I graduated December 2012 with my MBA from Washington University in St. Louis through their part-time, Professional MBA program. In my experience, the $80,000 investment over two intense years balancing work and school was absolutely worth it.
That said, it was an enormous investment in money and time.
While I recognized the value of an MBA personally and professionally, given the high cost, I spent quite a bit of time evaluating my priorities and analyzing the financial value of an MBA program. Would it help me advance toward my career goals, or was my undergraduate degree sufficient? Should I pursue professional certifications or other forms of ongoing education instead? Was it the right time to add school to a busy schedule? Could I afford it? Would I be better off investing the money in my retirement or putting it toward a down payment on a home?
These are all important questions to consider about any higher education track. For the purposes of this article, I am focusing on MBA programs as that is where I have both personal and secondhand experience and perspectives.
Financial factors aside, an MBA is an intense, two to three-year program that prepares you to lead at a senior level. If you career goals include roles that prefer or require a Master’s degree in business, or if you are interested in starting or running a business, an MBA program that has rigorous academics, experiential learning opportunities, and a strong alumni base for networking is an excellent investment in yourself. MBA programs provide access to structured learning on solving complex business problems, consulting opportunities, and a built-in network of students, alumni, faculty, and professors who are positioned to help you reach your career goals.
My decision to go back to school came down to prioritization. In 2010 I started a new job that required me to complete my Masters degree while working within five years. I knew that I wanted to stay with the organization, so obtaining my MBA became a priority. After researching a few degree programs in the St. Louis area, I started the professional MBA program at Washington University (“Wash U”) two months shy of my 25th birthday which was an excellent season of my life to attend graduate school. I had a few years of work experience which gave me real-world context for my classes. My commitments were few and flexible; I was dating my now-husband and I did not have anyone (children, pets, etc) counting on me which allowed me the luxury of focusing 100% on school when I was not working.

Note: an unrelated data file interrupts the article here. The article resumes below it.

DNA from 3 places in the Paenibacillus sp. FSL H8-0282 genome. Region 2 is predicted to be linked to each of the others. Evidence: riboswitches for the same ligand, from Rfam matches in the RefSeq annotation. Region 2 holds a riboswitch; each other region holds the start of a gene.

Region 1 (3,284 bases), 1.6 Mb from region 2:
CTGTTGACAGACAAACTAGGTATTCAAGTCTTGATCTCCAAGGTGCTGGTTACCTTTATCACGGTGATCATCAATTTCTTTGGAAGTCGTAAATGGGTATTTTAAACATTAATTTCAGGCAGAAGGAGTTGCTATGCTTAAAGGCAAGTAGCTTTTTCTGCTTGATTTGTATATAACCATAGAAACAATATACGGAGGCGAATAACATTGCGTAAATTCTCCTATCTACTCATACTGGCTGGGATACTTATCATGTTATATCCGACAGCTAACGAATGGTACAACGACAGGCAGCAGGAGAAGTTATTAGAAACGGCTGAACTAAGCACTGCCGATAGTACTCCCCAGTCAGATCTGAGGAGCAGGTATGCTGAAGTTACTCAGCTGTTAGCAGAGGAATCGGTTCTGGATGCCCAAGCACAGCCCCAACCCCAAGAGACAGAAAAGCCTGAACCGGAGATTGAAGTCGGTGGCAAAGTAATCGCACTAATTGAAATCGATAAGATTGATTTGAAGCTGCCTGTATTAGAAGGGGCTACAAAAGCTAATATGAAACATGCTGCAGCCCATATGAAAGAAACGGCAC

One of the best attributes of a professional, part-time program is the opportunity to simultaneously learn and apply knowledge and theories into practice at work. There were weeks where I would read something or hear an idea in class and the light bulb would “go on” for how I could use that idea or approach at work. My MBA program gave me a more seasoned perspective, supplemented and complemented my on-the-job learning , and showed me the importance of relying on the intersection of facts and intuition in business. It also gave me a new level of confidence. Full-time MBA programs, specialized degree programs, adult learning classes, and professional certifications can also provide similar connections. I think an important attribute for professionals today is a strong sense of curiosity, coupled with a desire to learn. There are so many opportunities to learn from people and experiences in your life, and it is important to take advantage of what is available to you to further yourself.